Words: Ruthie Rousso
Is there even such a thing?
The question is legitimate: Local cuisines are shaped over hundreds and thousands of years of transformations and cultural influences, so how can we argue that we have already created a distinctive kitchen? I lecture about Israeli food as a reflection of national identity all over the world, and it is a question that I’m asked time and time again. Surprisingly, the ones who argue over it the most are waiting for me back home, with many local chefs and journalists insistent that Israel does not have its own signature culinary identity.
The international response settles the issue for us all: Israeli food is quickly becoming among the most popular in the world. Israeli restaurants bloom and boom in London and New York, Israeli cookbooks win international prizes, and Israel in general has become a place of pilgrimage due to its restaurants and not only because of the Old City and the Dead Sea.
This rise in popularity has taken the question “Is there even such a thing as Israeli cuisine?” from the shelf, and replaced it with another, equally challenging dilemma: “What is Israeli cuisine?”
Food is a reflection. Plates have narratives. They tell different stories. Those stories always have a very personal connection to the traditions and habits that pass from generation to generation. But there is also a much broader dimension related to issues of culture, history, conflicts, wars, international relations, and even GDP. The complex Israeli identity is contained on every plate: In every tiny heirloom Palestinian bamya with preserved lemon and brown butter served in “haBasta,” and in every steaming pita, stuffed with roasted cauliflower, crème fraiche and local hot pepper, at Eyal Shani’s Miznon.
What makes the Israeli identity so complex? To start, ask anyone to define what an Israeli person looks like. Are they dark or light? Tall or Short? Russian, Moroccan, Polish, Kurdish, or a mixture of these backgrounds? Are they educated? Ignorant? Rightist or leftist, religious or secular? No one could answer.
It begs the question, as a young country of diverse immigrants, how can we establish a cohesive cuisine? Yet the reality proves that despite the obvious differences, every Israeli—and sometimes even non-Israelis—when traveling abroad, can identify another Israeli from miles away. It is not due to their appearance (it is very diverse). It is not due to the way they are dressed (they wear Zara), and not even due to their chutzpah. Israelis can identify another Israeli, no matter how different from themselves, because they are familiar with the most elusive and profound characteristics of the Israeliness.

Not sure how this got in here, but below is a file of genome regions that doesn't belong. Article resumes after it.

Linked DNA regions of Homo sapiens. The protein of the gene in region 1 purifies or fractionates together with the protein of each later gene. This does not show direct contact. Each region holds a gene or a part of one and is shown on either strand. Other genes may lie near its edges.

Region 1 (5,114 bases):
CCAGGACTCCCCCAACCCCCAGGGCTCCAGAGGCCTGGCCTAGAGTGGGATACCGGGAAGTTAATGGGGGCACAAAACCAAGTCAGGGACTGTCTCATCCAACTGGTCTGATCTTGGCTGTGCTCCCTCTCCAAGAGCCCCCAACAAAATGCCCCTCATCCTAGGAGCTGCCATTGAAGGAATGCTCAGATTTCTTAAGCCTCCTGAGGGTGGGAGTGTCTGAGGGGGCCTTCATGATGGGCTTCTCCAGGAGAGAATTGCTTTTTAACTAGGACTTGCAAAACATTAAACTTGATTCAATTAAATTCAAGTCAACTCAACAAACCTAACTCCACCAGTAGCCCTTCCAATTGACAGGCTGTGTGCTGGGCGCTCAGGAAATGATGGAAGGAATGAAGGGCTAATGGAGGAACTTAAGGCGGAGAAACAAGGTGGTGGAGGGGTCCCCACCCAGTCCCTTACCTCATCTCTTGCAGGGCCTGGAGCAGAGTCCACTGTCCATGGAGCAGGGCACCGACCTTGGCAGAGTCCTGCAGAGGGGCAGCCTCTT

Israeli cuisine, like Israeli identity, is a fragile and frail tissue of crossings and stitching, fraught with youth on the one hand, and with hindering history on the other, full of adventurous urges, creativity and courage. Yes, and some chutzpah as well. Just look at the plates of sauces and dips served today in every sushi restaurant in Tel Aviv alongside your maki order. Once you are there, you can enjoy the sight of dozens of Israelis mounting spicy mayonnaise on a piece of nigiri, as if they were pita and hummus. The Japanese are horrified, but they should give it a try. It is delicious.
The nature of Israeli cuisine and identity is further complicated by the barriers and borders that separate us from our neighbors. While for seven decades we have shared cultural and geographical commonalities with the Lebanese, the Syrians, the Jordanians and the Egyptians, our relationship is still complicated.
As a chef I mourn about this quite a bit. I am sure that many Israelis who deal with food feel the same way. I would love to stop by Beirut for an evening and see what is happening in the Lebanese restaurant scene, swim through the Red Sea for some fish along the shore of Saudi Arabia or (in better times) meet a friend for some mint tea and cookies in Syria. At the same time, my very inability to do so is both a springboard and a driving force. Perhaps in a different reality, our cuisine would have quickly developed to be similar to that of our Middle Eastern neighbors, only kosher. Instead, local chefs go to study in Europe and Asia, bringing home a variety of foreign techniques that enable us to develop the Israeli culinary identity we have today.
But do not be mistaken. It is not a detached Millennial culture puppeting the scene. Its founders and creators feed not just on young crispy shoots, but also gain nourishment from profoundly strong roots dug deeply into Jewish and local history. Those roots are connected to millions of immigrants who lost their families and communities in World War II. They are crawling all the way back to Biblical Israel, the promised land of milk and honey, with its fertile soil and friendly climate. And they intertwined, against and despite all politics, with the magnificent Palestinian heritage, with its heirloom crops, its wise use of vegetables, its low-fat goat cheese, sun-sweetened tomatoes, and the best tahini in the world.
Israeli foodies today are working to root out the past and re-plant it in the present. The mission requires developing the foundations of the Israeli culinary language, something which takes both sacrifice and vision. They face a volatile and unpredictable ecosystem, subject to frenzied trends from outside and rockets and missiles from inside. The odds are against the food business: 92% of restaurants opening in Tel Aviv will close within five years, and 80% will not light the first candle on their Malabi-Matcha cake. Yet, every year, more restaurants are opened here than are closed. The Israeli chefs and restaurateurs continue to dare, insist on trying, are driven to create. If I had to put a finger on one characteristic of Israeli identity and cuisine, it would be this: It is a turbine, refusing to stop, pushing forward against all odds.